### Chapter 3: Aquinas’s logical reasoning

Eventually, Feser settles down to tell us a bit about Aquinas. In particular, his method of reasoning:

What Aquinas

isdoing can be understood by comparison with the sort of reasoning familiar from geometry and mathematics in general. Take the Pythagorean theorem, for example. Once you understand the axiomatic method, the definition of triangularity, and so forth, and then reason through a particular proof of the theorem, you can see that the theorem must be true, and necessarily so. It is not a “hypothesis” “postulated” to “explain” certain “evidence,” and it is not merely “probable.” [p.81]

Metaphysical arguments of the sort Aquinas is interested in combine elements of both these other forms of reasoning: they take obvious, though empirical, starting points, and try to show that from these starting points, together with certain conceptual premises, certain metaphysical conclusions follow necessarily. [p.83]

In other words, Aquinas is trying to prove God the way you’d prove a mathematical theorem, through logic and reason, and most emphatically not through observation. You could sum this up as “it stands to reason”.

There are a few problems with this approach: while mathematics is undeniably useful, it also describes a lot of things that don’t actually exist. For instance, Wikipedia defines a Hilbert space as a generalization of Euclidean space, one that can have thousands, or even an infinite number of dimensions, instead of our paltry three or four or twenty-some.

More trivially, mathematics tells us that if you put six quadrillion apples into a basket, and add another eight quadrillion apples, you’ll have fourteen quadrillion apples in your basket. This is obviously false because there aren’t that many apples on the planet, and no basket that can hold them all. In this case, the math describes a world with fourteen quadrillion apples, which is not the world we live in.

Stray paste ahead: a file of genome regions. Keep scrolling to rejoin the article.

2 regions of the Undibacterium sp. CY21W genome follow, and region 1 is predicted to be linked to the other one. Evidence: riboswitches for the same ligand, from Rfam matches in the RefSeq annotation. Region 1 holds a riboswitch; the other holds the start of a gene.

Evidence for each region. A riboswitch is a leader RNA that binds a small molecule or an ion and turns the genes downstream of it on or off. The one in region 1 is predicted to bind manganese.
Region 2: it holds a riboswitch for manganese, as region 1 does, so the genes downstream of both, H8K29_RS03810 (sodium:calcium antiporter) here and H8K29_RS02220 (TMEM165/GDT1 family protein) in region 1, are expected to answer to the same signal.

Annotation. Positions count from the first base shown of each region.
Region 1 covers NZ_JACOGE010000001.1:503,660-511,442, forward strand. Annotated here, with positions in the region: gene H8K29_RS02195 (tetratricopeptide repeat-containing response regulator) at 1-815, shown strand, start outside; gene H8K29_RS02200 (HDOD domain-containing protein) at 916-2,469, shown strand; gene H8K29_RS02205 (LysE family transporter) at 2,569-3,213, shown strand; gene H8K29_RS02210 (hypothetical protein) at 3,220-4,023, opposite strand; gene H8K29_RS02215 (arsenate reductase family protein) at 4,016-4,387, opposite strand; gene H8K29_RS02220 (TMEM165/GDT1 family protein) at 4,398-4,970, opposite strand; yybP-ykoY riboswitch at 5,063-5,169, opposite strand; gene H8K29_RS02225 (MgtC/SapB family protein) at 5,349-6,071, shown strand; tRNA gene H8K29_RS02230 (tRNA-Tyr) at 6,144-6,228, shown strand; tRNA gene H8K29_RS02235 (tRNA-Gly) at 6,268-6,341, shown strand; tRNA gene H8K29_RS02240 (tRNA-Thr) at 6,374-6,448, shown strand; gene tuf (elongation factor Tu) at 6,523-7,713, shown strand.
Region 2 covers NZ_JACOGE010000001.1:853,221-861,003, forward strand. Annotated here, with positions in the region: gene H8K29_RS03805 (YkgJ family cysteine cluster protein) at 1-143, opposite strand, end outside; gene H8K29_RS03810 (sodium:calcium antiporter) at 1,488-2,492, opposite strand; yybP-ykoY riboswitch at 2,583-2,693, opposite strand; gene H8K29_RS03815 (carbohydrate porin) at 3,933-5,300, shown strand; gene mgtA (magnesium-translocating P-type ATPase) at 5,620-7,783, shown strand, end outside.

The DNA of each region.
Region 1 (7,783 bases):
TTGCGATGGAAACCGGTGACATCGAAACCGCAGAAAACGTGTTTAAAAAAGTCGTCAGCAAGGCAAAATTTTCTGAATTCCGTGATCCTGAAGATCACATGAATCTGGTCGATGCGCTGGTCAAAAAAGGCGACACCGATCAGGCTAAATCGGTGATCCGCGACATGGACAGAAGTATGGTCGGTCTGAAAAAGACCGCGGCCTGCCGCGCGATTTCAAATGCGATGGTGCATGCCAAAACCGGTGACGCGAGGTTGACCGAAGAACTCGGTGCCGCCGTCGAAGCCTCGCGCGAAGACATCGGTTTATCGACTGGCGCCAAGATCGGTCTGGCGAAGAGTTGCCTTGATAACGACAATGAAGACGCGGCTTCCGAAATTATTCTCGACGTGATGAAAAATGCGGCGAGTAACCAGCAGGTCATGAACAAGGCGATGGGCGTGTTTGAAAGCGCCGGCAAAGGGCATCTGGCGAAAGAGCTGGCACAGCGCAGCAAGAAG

The point of this isn’t that mathematics is broken, but rather that it’s important to make sure that you’ve picked the sort of mathematics that describes the world you’re living in, and specifically the problem you’re studying. Don’t go beyond its area of applicability: Euclidean geometry might work on the scale of a town, but not that of a continent, where you have to take the earth’s curvature into account, lest you get wrong answers.

Furthermore, the longer a demonstration goes on, the greater the odds that it’ll contain some error in reasoning, perhaps a subtle one. When Andrew Wiles presented his proof of Fermat’s last theorem, several reviewers went over it looking for errors (and found some). That’s why, when you’re drawing conclusions about the real world, it’s important to have a reality check from time to time to make sure you haven’t gone off the rails. But Feser sees no need for this.

In a criticism of “scientism”, Feser says that science makes certain metaphysical assumptions: